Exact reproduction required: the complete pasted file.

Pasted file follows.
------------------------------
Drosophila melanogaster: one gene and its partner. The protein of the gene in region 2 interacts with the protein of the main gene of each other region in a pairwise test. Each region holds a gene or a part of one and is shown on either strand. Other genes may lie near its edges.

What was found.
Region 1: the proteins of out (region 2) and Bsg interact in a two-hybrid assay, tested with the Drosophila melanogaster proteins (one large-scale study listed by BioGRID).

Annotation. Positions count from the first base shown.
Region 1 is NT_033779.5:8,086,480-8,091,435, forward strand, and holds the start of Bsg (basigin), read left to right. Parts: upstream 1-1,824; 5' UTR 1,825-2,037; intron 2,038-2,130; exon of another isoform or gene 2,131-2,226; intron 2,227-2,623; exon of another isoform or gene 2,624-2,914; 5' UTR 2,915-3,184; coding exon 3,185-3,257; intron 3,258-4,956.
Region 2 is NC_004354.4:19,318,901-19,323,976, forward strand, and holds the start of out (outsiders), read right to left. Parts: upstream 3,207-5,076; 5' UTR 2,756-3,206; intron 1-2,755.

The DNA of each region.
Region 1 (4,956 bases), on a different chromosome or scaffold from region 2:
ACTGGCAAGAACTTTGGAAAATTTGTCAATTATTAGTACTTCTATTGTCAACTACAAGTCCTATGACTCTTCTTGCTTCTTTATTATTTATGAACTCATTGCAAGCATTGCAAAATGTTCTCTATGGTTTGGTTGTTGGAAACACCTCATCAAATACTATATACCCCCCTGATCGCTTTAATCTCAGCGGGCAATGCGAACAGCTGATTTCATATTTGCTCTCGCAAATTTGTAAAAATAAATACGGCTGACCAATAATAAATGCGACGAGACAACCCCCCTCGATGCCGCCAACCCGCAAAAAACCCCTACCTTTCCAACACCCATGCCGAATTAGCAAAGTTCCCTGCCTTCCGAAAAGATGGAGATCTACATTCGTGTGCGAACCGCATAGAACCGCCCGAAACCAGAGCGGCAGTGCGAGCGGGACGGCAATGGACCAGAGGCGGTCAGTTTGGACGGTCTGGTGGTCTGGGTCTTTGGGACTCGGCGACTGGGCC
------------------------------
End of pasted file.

Drosophila melanogaster: one gene and its partner. The protein of the gene in region 2 interacts with the protein of the main gene of each other region in a pairwise test. Each region holds a gene or a part of one and is shown on either strand. Other genes may lie near its edges.

What was found.
Region 1: the proteins of out (region 2) and Bsg interact in a two-hybrid assay, tested with the Drosophila melanogaster proteins (one large-scale study listed by BioGRID).

Annotation. Positions count from the first base shown.
Region 1 is NT_033779.5:8,086,480-8,091,435, forward strand, and holds the start of Bsg (basigin), read left to right. Parts: upstream 1-1,824; 5' UTR 1,825-2,037; intron 2,038-2,130; exon of another isoform or gene 2,131-2,226; intron 2,227-2,623; exon of another isoform or gene 2,624-2,914; 5' UTR 2,915-3,184; coding exon 3,185-3,257; intron 3,258-4,956.
Region 2 is NC_004354.4:19,318,901-19,323,976, forward strand, and holds the start of out (outsiders), read right to left. Parts: upstream 3,207-5,076; 5' UTR 2,756-3,206; intron 1-2,755.

The DNA of each region.
Region 1 (4,956 bases), on a different chromosome or scaffold from region 2:
ACTGGCAAGAACTTTGGAAAATTTGTCAATTATTAGTACTTCTATTGTCAACTACAAGTCCTATGACTCTTCTTGCTTCTTTATTATTTATGAACTCATTGCAAGCATTGCAAAATGTTCTCTATGGTTTGGTTGTTGGAAACACCTCATCAAATACTATATACCCCCCTGATCGCTTTAATCTCAGCGGGCAATGCGAACAGCTGATTTCATATTTGCTCTCGCAAATTTGTAAAAATAAATACGGCTGACCAATAATAAATGCGACGAGACAACCCCCCTCGATGCCGCCAACCCGCAAAAAACCCCTACCTTTCCAACACCCATGCCGAATTAGCAAAGTTCCCTGCCTTCCGAAAAGATGGAGATCTACATTCGTGTGCGAACCGCATAGAACCGCCCGAAACCAGAGCGGCAGTGCGAGCGGGACGGCAATGGACCAGAGGCGGTCAGTTTGGACGGTCTGGTGGTCTGGGTCTTTGGGACTCGGCGACTGGGCC